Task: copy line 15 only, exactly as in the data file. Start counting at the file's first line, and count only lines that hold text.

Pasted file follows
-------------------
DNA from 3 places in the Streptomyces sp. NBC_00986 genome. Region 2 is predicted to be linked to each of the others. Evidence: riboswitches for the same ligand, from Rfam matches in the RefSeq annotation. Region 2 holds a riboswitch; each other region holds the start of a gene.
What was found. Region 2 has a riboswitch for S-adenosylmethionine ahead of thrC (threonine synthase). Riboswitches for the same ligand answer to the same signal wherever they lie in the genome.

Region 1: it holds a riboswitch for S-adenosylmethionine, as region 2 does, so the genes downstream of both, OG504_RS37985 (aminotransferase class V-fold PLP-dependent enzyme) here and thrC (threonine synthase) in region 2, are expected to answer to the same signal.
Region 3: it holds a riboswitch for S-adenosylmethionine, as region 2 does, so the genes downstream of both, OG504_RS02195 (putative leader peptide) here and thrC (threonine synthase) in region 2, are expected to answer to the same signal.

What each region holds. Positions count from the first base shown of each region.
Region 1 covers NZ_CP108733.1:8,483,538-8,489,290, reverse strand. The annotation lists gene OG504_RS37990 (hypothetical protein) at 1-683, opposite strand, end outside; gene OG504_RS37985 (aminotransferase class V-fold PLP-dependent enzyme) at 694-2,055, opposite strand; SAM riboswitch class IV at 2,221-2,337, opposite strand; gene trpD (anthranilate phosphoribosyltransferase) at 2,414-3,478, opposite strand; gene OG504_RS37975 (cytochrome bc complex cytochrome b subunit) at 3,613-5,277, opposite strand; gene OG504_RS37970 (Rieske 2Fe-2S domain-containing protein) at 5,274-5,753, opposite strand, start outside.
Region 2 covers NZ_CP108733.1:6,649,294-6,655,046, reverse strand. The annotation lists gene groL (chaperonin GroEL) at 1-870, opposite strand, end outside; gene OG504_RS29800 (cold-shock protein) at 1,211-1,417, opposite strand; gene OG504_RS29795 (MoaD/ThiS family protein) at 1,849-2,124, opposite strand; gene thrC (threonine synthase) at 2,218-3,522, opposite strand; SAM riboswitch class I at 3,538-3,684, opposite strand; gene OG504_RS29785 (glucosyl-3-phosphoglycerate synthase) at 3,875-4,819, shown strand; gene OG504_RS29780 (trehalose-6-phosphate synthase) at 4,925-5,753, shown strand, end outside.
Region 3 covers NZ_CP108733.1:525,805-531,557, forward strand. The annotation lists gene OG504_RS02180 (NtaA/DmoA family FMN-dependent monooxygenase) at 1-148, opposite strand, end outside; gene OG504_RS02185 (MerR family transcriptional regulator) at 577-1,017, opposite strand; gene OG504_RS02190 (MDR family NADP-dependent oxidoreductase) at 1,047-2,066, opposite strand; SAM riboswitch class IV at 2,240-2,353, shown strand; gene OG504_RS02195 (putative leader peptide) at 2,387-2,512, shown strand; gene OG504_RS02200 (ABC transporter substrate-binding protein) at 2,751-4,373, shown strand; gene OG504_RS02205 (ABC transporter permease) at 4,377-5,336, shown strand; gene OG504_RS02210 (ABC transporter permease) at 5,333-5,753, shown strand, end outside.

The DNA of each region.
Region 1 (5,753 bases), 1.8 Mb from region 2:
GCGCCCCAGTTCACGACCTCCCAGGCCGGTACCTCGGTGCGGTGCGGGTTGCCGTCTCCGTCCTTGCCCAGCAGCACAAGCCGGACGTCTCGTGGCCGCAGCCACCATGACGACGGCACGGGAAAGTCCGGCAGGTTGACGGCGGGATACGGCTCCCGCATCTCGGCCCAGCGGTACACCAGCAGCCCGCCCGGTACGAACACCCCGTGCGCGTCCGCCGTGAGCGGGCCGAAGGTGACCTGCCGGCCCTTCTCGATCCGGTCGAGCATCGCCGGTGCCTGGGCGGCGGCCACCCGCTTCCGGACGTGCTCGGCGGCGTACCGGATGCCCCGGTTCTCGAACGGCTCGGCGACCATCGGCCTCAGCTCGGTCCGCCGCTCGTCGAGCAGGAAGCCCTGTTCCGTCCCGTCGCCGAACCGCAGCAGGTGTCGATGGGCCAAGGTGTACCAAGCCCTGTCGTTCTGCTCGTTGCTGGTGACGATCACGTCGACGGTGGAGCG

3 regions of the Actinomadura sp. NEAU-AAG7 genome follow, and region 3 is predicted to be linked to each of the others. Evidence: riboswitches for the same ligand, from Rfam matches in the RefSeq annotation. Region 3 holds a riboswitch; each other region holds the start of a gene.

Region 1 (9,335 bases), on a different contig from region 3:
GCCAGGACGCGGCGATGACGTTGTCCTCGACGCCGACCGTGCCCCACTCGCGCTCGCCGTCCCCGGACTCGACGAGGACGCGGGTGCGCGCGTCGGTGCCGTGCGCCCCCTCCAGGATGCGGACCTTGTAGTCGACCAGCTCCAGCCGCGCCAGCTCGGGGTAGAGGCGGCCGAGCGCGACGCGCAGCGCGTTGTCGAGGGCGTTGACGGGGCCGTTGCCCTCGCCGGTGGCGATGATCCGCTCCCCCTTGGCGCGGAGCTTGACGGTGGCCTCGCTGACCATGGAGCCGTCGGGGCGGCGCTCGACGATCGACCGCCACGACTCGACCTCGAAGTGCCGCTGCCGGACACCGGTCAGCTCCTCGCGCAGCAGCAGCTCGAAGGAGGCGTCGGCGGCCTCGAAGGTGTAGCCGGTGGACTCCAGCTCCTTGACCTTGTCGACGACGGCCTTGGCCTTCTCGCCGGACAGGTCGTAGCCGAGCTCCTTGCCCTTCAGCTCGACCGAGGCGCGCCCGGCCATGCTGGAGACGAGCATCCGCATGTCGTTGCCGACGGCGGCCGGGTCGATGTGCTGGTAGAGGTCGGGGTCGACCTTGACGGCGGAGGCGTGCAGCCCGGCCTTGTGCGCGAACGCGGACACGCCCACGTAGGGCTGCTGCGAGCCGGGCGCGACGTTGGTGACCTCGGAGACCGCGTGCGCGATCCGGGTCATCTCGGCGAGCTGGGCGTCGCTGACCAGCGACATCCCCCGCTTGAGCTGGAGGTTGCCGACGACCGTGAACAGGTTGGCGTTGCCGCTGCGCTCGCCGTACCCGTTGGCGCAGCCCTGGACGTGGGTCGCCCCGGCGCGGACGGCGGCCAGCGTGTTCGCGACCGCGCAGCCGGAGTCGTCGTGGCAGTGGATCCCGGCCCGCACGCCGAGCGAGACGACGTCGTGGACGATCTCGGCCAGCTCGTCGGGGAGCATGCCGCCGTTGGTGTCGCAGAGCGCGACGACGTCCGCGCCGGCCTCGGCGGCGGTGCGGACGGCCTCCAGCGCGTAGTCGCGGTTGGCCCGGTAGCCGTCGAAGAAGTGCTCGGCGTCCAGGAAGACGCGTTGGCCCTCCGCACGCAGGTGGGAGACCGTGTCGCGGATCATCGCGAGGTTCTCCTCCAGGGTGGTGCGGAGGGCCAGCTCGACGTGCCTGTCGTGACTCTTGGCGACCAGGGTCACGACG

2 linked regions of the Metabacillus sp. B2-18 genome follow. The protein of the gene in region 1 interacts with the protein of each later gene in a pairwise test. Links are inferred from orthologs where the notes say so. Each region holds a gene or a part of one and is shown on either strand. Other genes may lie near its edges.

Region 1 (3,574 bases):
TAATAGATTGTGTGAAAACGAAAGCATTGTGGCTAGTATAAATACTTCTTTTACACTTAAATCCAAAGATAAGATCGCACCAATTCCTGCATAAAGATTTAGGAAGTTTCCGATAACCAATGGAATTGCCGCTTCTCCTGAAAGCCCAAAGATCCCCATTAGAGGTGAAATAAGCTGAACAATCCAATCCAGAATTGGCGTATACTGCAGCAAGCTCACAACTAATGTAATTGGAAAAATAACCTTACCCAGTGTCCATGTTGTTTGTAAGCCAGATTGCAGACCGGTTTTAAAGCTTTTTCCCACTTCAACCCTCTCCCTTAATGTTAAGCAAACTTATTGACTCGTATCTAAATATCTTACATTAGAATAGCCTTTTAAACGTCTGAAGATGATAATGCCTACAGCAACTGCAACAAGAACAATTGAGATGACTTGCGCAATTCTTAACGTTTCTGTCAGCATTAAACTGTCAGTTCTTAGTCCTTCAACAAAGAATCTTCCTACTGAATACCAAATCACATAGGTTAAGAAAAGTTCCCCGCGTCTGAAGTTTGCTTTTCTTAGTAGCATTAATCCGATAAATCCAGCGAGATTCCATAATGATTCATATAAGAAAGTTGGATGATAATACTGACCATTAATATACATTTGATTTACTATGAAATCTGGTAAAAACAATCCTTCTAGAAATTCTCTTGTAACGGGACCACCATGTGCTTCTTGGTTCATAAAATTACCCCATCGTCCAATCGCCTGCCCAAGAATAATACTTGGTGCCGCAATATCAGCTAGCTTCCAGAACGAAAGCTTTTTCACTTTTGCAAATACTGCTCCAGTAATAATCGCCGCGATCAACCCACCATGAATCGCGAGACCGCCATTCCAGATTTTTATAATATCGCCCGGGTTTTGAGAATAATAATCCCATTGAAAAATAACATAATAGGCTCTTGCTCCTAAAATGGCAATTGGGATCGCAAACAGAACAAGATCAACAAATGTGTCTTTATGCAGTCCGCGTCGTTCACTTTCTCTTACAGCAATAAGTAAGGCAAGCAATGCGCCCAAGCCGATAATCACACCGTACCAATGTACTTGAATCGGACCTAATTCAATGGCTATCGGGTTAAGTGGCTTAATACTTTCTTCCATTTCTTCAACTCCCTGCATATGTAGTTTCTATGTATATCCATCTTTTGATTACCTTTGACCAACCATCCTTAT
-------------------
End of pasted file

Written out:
2 linked regions of the Metabacillus sp. B2-18 genome follow. The protein of the gene in region 1 interacts with the protein of each later gene in a pairwise test. Links are inferred from orthologs where the notes say so. Each region holds a gene or a part of one and is shown on either strand. Other genes may lie near its edges.